4. I think this is a great idea. How about individual and state/province/territory contributions too?

  5. Alice Whittenburg says:

    You know, last week when I first heard that President Rafael Correa had proposed this extraordinary solution to rainforest destruction and the destruction of the lives of indigenous people, I thought it was something activists would eagerly embrace. But I have heard very little about it since then. But how else can we save rainforest, when so many interests seem to dictate its destruction? Does anyone have any ideas about how we can help to further President Correa’s proposal to save the people and lands of Yasuni National Park? Shouldn’t we do what we can to encourage corporations and governments to respond?

  6. Sharon Dickenson says:

    President Correa is taking a great step to save the Rain forest! I wish leaders of all countries follow his actions.

  7. Mark Knapp says:

    There’s a fly in the ointment. Or perhaps it’s an elephant. If we pin our hopes on financial investors, conservation will not succeed, because investment demands growth. (For example, do you know anyone with a retirement account that has ZERO return on investment?) It doesn’t matter if it’s growth in making plastic widgets from petroleum, growth in tourism, or the export of indigenous crafts. In any case, the forest will still be consumed.

    A viable solution is one that the modern industrial world doesn’t like. It would be to embrace limits and reduce population, affluence and technology. And that would necessitate the destruction of capitalism.

    So here’s what I suggest you do. Step away from your computer, make human contact with your neighbors, and launch a project to obstruct any or all plans being made by your local capitalists. Do whatever you can to put sand in the gears of the machine. Kill the economy before it kills the rainforest.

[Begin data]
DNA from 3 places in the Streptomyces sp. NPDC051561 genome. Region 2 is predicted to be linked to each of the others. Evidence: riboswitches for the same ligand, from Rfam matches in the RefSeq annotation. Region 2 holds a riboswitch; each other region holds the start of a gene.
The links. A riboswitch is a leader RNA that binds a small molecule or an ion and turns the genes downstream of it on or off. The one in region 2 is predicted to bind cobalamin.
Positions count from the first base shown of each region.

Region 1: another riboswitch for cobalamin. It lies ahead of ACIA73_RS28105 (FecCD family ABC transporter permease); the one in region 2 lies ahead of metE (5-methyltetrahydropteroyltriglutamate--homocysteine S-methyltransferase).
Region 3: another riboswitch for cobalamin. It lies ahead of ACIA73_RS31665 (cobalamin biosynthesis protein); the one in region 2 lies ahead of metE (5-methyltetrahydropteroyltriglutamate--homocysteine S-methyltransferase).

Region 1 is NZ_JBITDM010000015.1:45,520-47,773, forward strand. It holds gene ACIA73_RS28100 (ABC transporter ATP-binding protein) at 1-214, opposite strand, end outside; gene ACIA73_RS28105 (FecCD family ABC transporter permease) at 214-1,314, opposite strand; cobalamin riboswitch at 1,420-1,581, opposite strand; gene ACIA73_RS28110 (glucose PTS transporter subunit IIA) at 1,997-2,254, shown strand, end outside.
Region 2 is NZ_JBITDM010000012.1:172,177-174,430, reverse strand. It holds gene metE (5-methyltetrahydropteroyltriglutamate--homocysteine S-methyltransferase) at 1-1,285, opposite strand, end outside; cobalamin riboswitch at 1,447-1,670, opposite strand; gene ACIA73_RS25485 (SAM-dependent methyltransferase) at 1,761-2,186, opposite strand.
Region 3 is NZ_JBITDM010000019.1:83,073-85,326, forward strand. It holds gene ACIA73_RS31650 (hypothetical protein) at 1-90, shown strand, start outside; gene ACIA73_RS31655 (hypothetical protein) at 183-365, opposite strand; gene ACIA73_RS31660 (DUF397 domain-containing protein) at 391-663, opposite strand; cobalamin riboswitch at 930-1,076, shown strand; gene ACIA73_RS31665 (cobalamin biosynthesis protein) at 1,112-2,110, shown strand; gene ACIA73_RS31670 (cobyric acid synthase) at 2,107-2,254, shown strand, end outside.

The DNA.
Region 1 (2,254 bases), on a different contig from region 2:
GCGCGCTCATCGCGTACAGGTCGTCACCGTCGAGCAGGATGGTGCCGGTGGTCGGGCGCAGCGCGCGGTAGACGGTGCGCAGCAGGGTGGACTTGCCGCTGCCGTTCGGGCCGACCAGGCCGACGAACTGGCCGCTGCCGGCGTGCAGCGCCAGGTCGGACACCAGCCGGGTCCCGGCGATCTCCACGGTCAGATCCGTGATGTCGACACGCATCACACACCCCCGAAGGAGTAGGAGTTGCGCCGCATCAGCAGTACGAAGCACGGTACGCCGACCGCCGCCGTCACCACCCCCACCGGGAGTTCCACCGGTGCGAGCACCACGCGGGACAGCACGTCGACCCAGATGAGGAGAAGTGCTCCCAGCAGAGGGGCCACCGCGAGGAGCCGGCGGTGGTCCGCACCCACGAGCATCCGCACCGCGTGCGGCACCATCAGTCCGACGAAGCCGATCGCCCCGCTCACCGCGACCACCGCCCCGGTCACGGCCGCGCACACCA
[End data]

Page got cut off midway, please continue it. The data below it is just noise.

8. Alice Whittenburg says:

    I don’t know if I agree with Mark or not. Or maybe I should say that I agree with Mark that economic growth is the problem and that local action is the solution to many of the problemsm we face. But the destruction of the rainforest is such an irreversible and horrible possibility, I think we need to do something before it’s too late. And I’m not really sure that the notion of killing the economy before it kills the rainforest is entirely helpful in a world in which the economy is much stronger and better defended than the rainforest is. I don’t drive a car, I have no children, I am a vegetarian, I don’t buy most consumer goods (I do have a computer, I admit, but I often “step away from it”), but still the rainforest is under seige. And I think that Correa’s idea may help to save at least one small part of it.

  9. lynda says:

    Okay…This is a conservationist, ‘lefty’ activist dream…This is what many activists always scream for…Where are they?…

    Just give them the darn money and hope for the best!